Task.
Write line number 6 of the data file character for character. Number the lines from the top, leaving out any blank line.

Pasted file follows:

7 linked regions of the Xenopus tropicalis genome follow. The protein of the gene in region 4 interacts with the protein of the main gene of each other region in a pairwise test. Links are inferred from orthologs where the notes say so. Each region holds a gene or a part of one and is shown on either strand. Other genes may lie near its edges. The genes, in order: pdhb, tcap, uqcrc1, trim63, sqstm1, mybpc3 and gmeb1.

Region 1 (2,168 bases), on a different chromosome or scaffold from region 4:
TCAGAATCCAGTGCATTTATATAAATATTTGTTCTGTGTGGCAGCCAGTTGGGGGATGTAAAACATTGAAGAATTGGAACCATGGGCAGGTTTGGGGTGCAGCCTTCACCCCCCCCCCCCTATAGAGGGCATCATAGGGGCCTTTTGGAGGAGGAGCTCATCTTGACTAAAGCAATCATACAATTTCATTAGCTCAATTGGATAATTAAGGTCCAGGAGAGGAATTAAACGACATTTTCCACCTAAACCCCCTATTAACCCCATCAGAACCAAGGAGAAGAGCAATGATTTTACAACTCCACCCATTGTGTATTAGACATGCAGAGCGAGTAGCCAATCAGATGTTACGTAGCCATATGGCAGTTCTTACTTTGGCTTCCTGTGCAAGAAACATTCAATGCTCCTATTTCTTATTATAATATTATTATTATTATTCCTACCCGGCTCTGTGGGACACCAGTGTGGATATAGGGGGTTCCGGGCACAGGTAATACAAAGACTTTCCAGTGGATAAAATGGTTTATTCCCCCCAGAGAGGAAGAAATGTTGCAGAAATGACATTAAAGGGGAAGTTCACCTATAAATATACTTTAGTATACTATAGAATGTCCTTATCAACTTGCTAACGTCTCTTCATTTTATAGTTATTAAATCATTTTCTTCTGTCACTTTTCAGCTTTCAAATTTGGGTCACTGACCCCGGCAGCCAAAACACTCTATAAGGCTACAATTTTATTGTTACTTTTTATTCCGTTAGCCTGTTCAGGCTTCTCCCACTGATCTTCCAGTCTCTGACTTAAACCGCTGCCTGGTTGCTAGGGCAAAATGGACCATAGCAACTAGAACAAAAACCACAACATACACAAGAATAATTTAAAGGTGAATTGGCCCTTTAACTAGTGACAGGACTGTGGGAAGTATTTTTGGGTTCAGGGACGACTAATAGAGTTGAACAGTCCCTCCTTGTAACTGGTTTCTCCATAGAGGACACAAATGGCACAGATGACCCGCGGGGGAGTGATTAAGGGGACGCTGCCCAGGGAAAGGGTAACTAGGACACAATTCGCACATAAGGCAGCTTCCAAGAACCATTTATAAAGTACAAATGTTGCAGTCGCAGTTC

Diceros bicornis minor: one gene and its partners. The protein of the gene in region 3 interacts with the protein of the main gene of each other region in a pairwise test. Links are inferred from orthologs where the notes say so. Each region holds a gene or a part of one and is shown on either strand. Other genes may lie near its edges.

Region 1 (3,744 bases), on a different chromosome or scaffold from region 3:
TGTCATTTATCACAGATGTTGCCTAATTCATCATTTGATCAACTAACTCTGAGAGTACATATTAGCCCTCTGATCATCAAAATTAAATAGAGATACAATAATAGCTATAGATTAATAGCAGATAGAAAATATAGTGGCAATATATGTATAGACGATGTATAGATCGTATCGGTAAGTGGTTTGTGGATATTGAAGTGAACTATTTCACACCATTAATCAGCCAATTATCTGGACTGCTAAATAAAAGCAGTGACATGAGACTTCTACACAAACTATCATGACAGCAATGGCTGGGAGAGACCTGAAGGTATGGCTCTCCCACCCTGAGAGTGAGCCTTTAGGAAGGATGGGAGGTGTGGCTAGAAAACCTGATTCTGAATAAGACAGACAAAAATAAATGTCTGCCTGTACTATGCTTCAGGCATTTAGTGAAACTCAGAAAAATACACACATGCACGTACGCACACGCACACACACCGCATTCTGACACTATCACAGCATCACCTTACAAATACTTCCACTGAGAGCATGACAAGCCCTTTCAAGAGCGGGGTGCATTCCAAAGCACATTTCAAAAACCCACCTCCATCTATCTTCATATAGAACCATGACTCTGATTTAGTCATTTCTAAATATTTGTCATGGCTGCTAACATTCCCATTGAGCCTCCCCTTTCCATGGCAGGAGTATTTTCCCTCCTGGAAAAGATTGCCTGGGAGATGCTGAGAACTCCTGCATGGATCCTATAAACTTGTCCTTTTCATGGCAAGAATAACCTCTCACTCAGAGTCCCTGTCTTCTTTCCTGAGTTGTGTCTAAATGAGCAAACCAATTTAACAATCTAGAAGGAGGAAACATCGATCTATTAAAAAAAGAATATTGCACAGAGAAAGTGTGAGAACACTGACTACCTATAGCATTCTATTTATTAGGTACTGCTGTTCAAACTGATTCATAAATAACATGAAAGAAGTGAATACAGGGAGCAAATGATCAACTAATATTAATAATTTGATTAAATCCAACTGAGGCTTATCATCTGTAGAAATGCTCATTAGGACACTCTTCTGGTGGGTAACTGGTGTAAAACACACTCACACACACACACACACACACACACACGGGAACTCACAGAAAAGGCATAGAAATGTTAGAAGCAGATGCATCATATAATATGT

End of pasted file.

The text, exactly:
TGTCATTTATCACAGATGTTGCCTAATTCATCATTTGATCAACTAACTCTGAGAGTACATATTAGCCCTCTGATCATCAAAATTAAATAGAGATACAATAATAGCTATAGATTAATAGCAGATAGAAAATATAGTGGCAATATATGTATAGACGATGTATAGATCGTATCGGTAAGTGGTTTGTGGATATTGAAGTGAACTATTTCACACCATTAATCAGCCAATTATCTGGACTGCTAAATAAAAGCAGTGACATGAGACTTCTACACAAACTATCATGACAGCAATGGCTGGGAGAGACCTGAAGGTATGGCTCTCCCACCCTGAGAGTGAGCCTTTAGGAAGGATGGGAGGTGTGGCTAGAAAACCTGATTCTGAATAAGACAGACAAAAATAAATGTCTGCCTGTACTATGCTTCAGGCATTTAGTGAAACTCAGAAAAATACACACATGCACGTACGCACACGCACACACACCGCATTCTGACACTATCACAGCATCACCTTACAAATACTTCCACTGAGAGCATGACAAGCCCTTTCAAGAGCGGGGTGCATTCCAAAGCACATTTCAAAAACCCACCTCCATCTATCTTCATATAGAACCATGACTCTGATTTAGTCATTTCTAAATATTTGTCATGGCTGCTAACATTCCCATTGAGCCTCCCCTTTCCATGGCAGGAGTATTTTCCCTCCTGGAAAAGATTGCCTGGGAGATGCTGAGAACTCCTGCATGGATCCTATAAACTTGTCCTTTTCATGGCAAGAATAACCTCTCACTCAGAGTCCCTGTCTTCTTTCCTGAGTTGTGTCTAAATGAGCAAACCAATTTAACAATCTAGAAGGAGGAAACATCGATCTATTAAAAAAAGAATATTGCACAGAGAAAGTGTGAGAACACTGACTACCTATAGCATTCTATTTATTAGGTACTGCTGTTCAAACTGATTCATAAATAACATGAAAGAAGTGAATACAGGGAGCAAATGATCAACTAATATTAATAATTTGATTAAATCCAACTGAGGCTTATCATCTGTAGAAATGCTCATTAGGACACTCTTCTGGTGGGTAACTGGTGTAAAACACACTCACACACACACACACACACACACACACGGGAACTCACAGAAAAGGCATAGAAATGTTAGAAGCAGATGCATCATATAATATGT